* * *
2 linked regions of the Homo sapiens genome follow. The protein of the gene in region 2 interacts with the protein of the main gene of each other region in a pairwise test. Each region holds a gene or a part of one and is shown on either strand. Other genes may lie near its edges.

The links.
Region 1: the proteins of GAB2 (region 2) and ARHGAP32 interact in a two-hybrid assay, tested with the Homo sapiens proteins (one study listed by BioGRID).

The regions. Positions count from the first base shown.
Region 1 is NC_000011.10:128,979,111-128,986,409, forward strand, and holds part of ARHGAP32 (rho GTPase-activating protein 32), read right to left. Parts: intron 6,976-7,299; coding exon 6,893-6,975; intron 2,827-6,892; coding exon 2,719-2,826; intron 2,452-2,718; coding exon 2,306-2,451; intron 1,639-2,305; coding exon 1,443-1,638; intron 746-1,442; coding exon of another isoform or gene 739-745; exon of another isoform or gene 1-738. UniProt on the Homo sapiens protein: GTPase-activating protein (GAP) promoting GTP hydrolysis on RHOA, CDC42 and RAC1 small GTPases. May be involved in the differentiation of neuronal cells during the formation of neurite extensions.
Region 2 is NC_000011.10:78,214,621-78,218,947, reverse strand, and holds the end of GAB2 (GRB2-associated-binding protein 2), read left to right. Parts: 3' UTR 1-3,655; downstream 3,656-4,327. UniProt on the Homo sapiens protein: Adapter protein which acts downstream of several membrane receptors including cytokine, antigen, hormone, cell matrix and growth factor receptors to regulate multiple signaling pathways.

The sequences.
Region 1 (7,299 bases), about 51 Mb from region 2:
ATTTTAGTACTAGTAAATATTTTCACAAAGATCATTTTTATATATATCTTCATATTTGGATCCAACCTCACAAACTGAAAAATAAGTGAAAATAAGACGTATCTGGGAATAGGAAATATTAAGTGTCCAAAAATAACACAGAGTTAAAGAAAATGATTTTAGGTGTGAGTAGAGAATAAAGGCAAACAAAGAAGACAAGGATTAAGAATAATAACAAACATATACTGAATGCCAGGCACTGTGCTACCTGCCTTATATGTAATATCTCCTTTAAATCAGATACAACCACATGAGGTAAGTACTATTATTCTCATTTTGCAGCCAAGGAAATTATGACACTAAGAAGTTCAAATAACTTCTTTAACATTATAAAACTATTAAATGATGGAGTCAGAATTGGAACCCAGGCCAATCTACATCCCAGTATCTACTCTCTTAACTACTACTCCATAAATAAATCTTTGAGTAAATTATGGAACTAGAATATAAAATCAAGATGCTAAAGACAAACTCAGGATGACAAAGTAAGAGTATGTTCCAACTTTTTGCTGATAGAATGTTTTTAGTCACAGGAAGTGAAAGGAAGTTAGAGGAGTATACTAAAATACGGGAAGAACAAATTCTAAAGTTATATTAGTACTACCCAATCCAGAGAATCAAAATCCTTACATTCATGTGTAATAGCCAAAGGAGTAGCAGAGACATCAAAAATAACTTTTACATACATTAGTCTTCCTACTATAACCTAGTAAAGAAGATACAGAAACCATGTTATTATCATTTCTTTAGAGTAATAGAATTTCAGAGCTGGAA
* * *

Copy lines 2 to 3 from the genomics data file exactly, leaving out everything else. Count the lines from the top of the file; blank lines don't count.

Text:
The links.
Region 1: the proteins of GAB2 (region 2) and ARHGAP32 interact in a two-hybrid assay, tested with the Homo sapiens proteins (one study listed by BioGRID).